Making the most of money as empty nesters


Published on

You might be looking forward to or dreading your kids flying the coop - either way it's an important stage in your financial life.

Even if they were paying rent or board, chances are an empty nest will free up some cash.

Make the most of it. Take advantage of this opportunity to build wealth for your future. Of course you may want to splurge on a new car or overseas holiday first, but then you should get down to business.

planning for retirement

Make reducing debts a priority. If you have high-interest debts such as on credit cards, focus on these first and pay them off as quickly as possible.

If you have yet to pay off the mortgage, reducing that debt should be next on your agenda. Review your home loan and make sure you're still getting a good deal. If not, consider refinancing but make sure you take all the costs that may come with this into account.

Make higher repayments than the minimum and use any lump-sum payments, such as tax refunds, to pay off your home loan quicker. Now that you have a spare room you may consider renting it out to bring in some extra cash. That can help you reduce your debt or you can use the income towards other investments.

Be aware there are tax implications. The rent you earn will be added to your income for tax purposes. If you provide meals as well, work out a separate amount for this - which should not be taxable.

You will be able to claim some expenses as deductions, including part of the interest you pay on a mortgage, against the property.

But this means you will also have to pay capital gains tax on a portion of your home when you sell it. An option you may consider is downsizing. This involves selling the family home and buying something smaller. It can be one way to reduce your debt.

Even if you don't have any debt, if your home is your only or biggest asset it can at least free up some capital you can use towards other investments.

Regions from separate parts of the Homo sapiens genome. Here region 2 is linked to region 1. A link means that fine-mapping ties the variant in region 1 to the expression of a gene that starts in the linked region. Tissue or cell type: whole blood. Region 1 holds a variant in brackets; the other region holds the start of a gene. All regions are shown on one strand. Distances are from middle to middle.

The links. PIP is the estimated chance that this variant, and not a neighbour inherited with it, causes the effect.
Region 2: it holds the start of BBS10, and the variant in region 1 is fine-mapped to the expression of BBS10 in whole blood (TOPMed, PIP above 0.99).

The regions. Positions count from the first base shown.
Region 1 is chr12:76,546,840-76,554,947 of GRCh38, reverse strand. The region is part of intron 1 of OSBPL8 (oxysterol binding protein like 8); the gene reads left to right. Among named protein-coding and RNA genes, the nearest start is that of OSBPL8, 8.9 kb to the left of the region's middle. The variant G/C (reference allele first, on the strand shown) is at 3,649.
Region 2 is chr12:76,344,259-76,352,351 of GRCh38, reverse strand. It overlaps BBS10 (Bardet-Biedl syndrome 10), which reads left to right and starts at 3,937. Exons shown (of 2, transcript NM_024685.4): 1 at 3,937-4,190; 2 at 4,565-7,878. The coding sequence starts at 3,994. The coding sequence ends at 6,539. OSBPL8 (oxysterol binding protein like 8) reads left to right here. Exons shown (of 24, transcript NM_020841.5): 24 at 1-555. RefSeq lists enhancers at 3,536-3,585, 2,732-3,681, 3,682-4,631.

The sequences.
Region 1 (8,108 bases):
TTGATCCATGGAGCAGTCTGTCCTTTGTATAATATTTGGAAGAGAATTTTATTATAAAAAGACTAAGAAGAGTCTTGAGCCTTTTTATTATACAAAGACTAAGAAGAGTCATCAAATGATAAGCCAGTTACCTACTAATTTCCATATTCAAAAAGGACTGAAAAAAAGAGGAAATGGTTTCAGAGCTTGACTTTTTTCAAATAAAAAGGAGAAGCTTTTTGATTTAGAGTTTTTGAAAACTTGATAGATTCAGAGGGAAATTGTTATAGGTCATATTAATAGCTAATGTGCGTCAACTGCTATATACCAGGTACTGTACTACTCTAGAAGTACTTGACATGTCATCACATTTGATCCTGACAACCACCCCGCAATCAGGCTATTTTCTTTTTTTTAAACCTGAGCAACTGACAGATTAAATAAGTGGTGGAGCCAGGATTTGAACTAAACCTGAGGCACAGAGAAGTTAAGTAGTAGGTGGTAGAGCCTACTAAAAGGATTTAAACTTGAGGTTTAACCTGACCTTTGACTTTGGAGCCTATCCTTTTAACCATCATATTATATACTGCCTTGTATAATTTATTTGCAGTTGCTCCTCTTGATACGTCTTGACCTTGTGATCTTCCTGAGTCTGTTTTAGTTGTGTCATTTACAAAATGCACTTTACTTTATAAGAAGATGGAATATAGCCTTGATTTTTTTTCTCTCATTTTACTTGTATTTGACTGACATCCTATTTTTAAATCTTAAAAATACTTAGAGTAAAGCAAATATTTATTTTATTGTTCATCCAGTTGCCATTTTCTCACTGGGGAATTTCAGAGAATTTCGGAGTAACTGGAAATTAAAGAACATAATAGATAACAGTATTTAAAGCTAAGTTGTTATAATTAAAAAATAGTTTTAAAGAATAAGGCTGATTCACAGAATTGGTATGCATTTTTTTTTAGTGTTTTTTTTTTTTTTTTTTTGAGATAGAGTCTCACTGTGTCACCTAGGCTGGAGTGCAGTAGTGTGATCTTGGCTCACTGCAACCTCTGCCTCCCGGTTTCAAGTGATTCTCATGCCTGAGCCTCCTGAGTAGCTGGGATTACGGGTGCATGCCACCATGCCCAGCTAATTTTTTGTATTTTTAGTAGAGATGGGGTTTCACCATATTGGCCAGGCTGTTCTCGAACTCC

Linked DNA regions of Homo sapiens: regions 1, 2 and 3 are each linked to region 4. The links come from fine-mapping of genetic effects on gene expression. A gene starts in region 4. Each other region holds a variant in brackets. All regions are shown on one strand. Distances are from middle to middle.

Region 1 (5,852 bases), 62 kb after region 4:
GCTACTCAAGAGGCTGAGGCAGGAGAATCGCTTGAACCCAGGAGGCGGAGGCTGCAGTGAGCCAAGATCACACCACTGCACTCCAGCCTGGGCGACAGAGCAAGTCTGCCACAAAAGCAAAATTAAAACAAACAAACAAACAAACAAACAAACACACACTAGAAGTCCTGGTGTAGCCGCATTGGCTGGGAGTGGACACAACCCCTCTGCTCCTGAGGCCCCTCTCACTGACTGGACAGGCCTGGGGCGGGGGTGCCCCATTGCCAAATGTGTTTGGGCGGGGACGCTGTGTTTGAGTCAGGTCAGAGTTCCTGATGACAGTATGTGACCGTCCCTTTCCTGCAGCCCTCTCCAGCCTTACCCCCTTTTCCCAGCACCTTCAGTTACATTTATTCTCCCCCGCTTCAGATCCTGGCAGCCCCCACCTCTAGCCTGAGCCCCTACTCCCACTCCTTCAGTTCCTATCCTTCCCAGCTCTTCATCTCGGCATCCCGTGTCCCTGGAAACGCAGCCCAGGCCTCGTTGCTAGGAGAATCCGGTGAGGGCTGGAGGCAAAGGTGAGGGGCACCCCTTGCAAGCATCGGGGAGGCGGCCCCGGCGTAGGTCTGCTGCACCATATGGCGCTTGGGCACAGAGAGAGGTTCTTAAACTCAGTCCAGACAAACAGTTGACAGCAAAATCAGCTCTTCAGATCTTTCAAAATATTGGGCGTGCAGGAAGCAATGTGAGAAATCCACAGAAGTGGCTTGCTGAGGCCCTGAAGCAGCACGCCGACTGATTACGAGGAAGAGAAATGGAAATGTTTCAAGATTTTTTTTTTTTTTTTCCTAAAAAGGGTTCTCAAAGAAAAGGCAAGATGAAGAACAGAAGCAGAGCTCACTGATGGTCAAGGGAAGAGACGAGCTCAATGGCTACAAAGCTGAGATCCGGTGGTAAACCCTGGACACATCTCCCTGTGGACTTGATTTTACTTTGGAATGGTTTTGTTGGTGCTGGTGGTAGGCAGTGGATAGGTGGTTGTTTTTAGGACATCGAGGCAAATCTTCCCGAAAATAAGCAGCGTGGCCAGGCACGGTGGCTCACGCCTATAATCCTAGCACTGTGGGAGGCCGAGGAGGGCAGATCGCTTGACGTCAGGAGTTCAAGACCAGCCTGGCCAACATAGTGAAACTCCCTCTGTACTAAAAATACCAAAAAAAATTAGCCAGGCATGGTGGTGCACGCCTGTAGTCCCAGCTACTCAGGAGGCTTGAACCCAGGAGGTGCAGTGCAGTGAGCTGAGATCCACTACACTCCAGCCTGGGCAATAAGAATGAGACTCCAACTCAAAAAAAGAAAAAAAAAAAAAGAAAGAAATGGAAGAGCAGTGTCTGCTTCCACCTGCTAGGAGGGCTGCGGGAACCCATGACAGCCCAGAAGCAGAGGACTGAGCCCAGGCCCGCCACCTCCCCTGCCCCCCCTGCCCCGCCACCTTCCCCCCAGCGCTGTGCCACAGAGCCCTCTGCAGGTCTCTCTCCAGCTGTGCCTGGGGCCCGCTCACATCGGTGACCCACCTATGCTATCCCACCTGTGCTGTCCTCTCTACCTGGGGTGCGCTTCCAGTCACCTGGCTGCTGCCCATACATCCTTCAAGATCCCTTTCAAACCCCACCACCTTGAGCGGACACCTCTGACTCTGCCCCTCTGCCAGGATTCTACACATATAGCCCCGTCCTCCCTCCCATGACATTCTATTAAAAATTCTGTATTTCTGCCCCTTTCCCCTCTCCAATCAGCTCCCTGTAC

Before you downsize, consider all the possible costs such as real estate agent fees, legal expenses and removalists. The biggest one is the stamp duty you'll need to pay on the new home.

So do your sums to make sure downsizing is worth it. If your debts are paid off you may consider using the spare cash to top up your super.

If you're still working, consider salary sacrificing into super as this is a good, tax-effective way to give your super a boost. Just make sure you're aware of the maximum amounts you can contribute to super each year, and what counts towards these caps.

Not doing this could cost you dearly.

You may also consider other investments such as shares or an investment property.

To decide what's right for you, think about how much money you have to invest, whether you're willing to take on more debt and what investments you already own (you should aim for some diversification).

It's also a good time to review your personal insurance such as life and income protection.

The older you get the more expensive insurance is, so if you no longer have dependants you may opt to reduce your level of cover.

Think about this carefully though - if you still have debts for example, not having insurance is a bad idea. Make sure you have enough cash and assets to live comfortably.

Get stories like this in our newsletters.

Related Stories


Maria Bekiaris is editorial campaigns manager for Canstar and former deputy editor of Money. She holds a Bachelor's degree in business.

Further Reading